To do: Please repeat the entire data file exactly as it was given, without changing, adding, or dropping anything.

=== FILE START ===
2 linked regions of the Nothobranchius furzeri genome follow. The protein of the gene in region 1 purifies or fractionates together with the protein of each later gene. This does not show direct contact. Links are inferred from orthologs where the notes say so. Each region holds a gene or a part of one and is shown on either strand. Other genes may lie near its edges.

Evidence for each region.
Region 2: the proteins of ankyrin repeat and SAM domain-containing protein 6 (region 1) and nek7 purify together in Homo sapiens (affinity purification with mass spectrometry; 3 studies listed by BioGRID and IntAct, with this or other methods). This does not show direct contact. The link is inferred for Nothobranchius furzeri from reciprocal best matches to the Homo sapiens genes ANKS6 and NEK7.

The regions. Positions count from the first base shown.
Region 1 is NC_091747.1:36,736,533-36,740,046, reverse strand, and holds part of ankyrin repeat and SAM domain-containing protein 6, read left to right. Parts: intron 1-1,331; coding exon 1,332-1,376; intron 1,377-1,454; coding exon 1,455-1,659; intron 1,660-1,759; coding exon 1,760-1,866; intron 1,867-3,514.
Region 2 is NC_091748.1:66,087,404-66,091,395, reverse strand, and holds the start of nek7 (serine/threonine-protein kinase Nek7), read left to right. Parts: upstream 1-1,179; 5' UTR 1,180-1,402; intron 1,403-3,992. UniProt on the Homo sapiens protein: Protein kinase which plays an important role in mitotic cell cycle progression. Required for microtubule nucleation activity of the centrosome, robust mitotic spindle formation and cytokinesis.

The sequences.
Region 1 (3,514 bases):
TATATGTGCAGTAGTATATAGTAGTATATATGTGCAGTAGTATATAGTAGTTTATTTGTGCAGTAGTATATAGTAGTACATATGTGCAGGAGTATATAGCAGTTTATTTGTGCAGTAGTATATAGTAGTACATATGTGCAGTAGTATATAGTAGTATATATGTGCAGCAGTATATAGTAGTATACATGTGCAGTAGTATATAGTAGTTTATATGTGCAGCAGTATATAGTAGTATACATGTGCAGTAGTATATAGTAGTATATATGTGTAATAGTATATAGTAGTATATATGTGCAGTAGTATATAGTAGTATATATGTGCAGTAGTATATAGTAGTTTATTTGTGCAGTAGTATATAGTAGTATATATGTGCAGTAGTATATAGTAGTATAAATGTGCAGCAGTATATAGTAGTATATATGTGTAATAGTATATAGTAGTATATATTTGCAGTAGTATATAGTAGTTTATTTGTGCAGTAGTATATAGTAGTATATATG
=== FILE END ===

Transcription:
2 linked regions of the Nothobranchius furzeri genome follow. The protein of the gene in region 1 purifies or fractionates together with the protein of each later gene. This does not show direct contact. Links are inferred from orthologs where the notes say so. Each region holds a gene or a part of one and is shown on either strand. Other genes may lie near its edges.

Evidence for each region.
Region 2: the proteins of ankyrin repeat and SAM domain-containing protein 6 (region 1) and nek7 purify together in Homo sapiens (affinity purification with mass spectrometry; 3 studies listed by BioGRID and IntAct, with this or other methods). This does not show direct contact. The link is inferred for Nothobranchius furzeri from reciprocal best matches to the Homo sapiens genes ANKS6 and NEK7.

The regions. Positions count from the first base shown.
Region 1 is NC_091747.1:36,736,533-36,740,046, reverse strand, and holds part of ankyrin repeat and SAM domain-containing protein 6, read left to right. Parts: intron 1-1,331; coding exon 1,332-1,376; intron 1,377-1,454; coding exon 1,455-1,659; intron 1,660-1,759; coding exon 1,760-1,866; intron 1,867-3,514.
Region 2 is NC_091748.1:66,087,404-66,091,395, reverse strand, and holds the start of nek7 (serine/threonine-protein kinase Nek7), read left to right. Parts: upstream 1-1,179; 5' UTR 1,180-1,402; intron 1,403-3,992. UniProt on the Homo sapiens protein: Protein kinase which plays an important role in mitotic cell cycle progression. Required for microtubule nucleation activity of the centrosome, robust mitotic spindle formation and cytokinesis.

The sequences.
Region 1 (3,514 bases):
TATATGTGCAGTAGTATATAGTAGTATATATGTGCAGTAGTATATAGTAGTTTATTTGTGCAGTAGTATATAGTAGTACATATGTGCAGGAGTATATAGCAGTTTATTTGTGCAGTAGTATATAGTAGTACATATGTGCAGTAGTATATAGTAGTATATATGTGCAGCAGTATATAGTAGTATACATGTGCAGTAGTATATAGTAGTTTATATGTGCAGCAGTATATAGTAGTATACATGTGCAGTAGTATATAGTAGTATATATGTGTAATAGTATATAGTAGTATATATGTGCAGTAGTATATAGTAGTATATATGTGCAGTAGTATATAGTAGTTTATTTGTGCAGTAGTATATAGTAGTATATATGTGCAGTAGTATATAGTAGTATAAATGTGCAGCAGTATATAGTAGTATATATGTGTAATAGTATATAGTAGTATATATTTGCAGTAGTATATAGTAGTTTATTTGTGCAGTAGTATATAGTAGTATATATG